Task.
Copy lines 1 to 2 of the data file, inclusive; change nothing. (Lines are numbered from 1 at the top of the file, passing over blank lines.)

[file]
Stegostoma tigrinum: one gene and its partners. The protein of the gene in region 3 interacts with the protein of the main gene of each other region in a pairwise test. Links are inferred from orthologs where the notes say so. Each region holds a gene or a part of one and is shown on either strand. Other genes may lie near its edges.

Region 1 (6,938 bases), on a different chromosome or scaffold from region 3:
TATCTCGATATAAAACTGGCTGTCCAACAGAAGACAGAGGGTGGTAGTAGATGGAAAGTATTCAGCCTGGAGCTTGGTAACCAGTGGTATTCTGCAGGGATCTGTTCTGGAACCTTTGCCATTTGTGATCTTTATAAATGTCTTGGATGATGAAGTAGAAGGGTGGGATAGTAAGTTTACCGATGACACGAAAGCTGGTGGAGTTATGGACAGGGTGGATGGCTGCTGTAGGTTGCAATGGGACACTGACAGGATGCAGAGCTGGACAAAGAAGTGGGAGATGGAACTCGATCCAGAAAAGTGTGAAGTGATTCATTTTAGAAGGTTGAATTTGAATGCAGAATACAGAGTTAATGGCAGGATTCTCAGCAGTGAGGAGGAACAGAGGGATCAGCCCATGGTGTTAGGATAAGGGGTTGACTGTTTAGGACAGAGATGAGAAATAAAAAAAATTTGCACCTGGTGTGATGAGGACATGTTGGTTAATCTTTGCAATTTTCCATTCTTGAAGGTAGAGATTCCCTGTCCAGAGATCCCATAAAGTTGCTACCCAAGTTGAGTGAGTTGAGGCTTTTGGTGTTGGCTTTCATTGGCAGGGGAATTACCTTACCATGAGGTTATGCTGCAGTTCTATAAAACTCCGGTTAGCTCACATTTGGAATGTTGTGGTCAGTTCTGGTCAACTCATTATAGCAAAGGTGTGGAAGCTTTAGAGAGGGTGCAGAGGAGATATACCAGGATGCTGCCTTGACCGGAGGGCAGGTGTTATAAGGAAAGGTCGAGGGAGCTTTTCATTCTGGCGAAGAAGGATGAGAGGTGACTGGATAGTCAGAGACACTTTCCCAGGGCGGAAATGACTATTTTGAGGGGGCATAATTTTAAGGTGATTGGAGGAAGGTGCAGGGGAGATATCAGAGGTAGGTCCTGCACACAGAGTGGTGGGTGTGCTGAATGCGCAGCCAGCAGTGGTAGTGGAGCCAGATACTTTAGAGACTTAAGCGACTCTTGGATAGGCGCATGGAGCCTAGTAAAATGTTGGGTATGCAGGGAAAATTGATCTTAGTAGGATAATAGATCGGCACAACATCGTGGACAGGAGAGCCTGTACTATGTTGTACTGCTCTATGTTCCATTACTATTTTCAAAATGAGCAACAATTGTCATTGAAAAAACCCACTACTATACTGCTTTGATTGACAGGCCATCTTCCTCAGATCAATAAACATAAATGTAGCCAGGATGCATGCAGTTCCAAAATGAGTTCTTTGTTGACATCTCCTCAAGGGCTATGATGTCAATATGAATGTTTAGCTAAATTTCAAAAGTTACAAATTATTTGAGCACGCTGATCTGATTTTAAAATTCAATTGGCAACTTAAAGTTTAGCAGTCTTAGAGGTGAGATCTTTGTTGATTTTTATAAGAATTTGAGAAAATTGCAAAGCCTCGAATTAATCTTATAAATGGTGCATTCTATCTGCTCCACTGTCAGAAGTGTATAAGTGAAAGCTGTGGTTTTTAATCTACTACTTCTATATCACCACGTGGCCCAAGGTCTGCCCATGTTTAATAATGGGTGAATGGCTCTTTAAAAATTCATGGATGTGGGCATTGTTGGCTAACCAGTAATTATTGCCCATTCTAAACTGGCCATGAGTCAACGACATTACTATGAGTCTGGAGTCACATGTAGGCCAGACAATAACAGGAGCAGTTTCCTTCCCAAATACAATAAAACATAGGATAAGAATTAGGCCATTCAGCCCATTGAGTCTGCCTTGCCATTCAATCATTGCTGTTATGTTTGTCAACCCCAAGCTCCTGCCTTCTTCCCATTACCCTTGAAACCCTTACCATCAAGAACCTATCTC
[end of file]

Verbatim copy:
Stegostoma tigrinum: one gene and its partners. The protein of the gene in region 3 interacts with the protein of the main gene of each other region in a pairwise test. Links are inferred from orthologs where the notes say so. Each region holds a gene or a part of one and is shown on either strand. Other genes may lie near its edges.

Region 1 (6,938 bases), on a different chromosome or scaffold from region 3: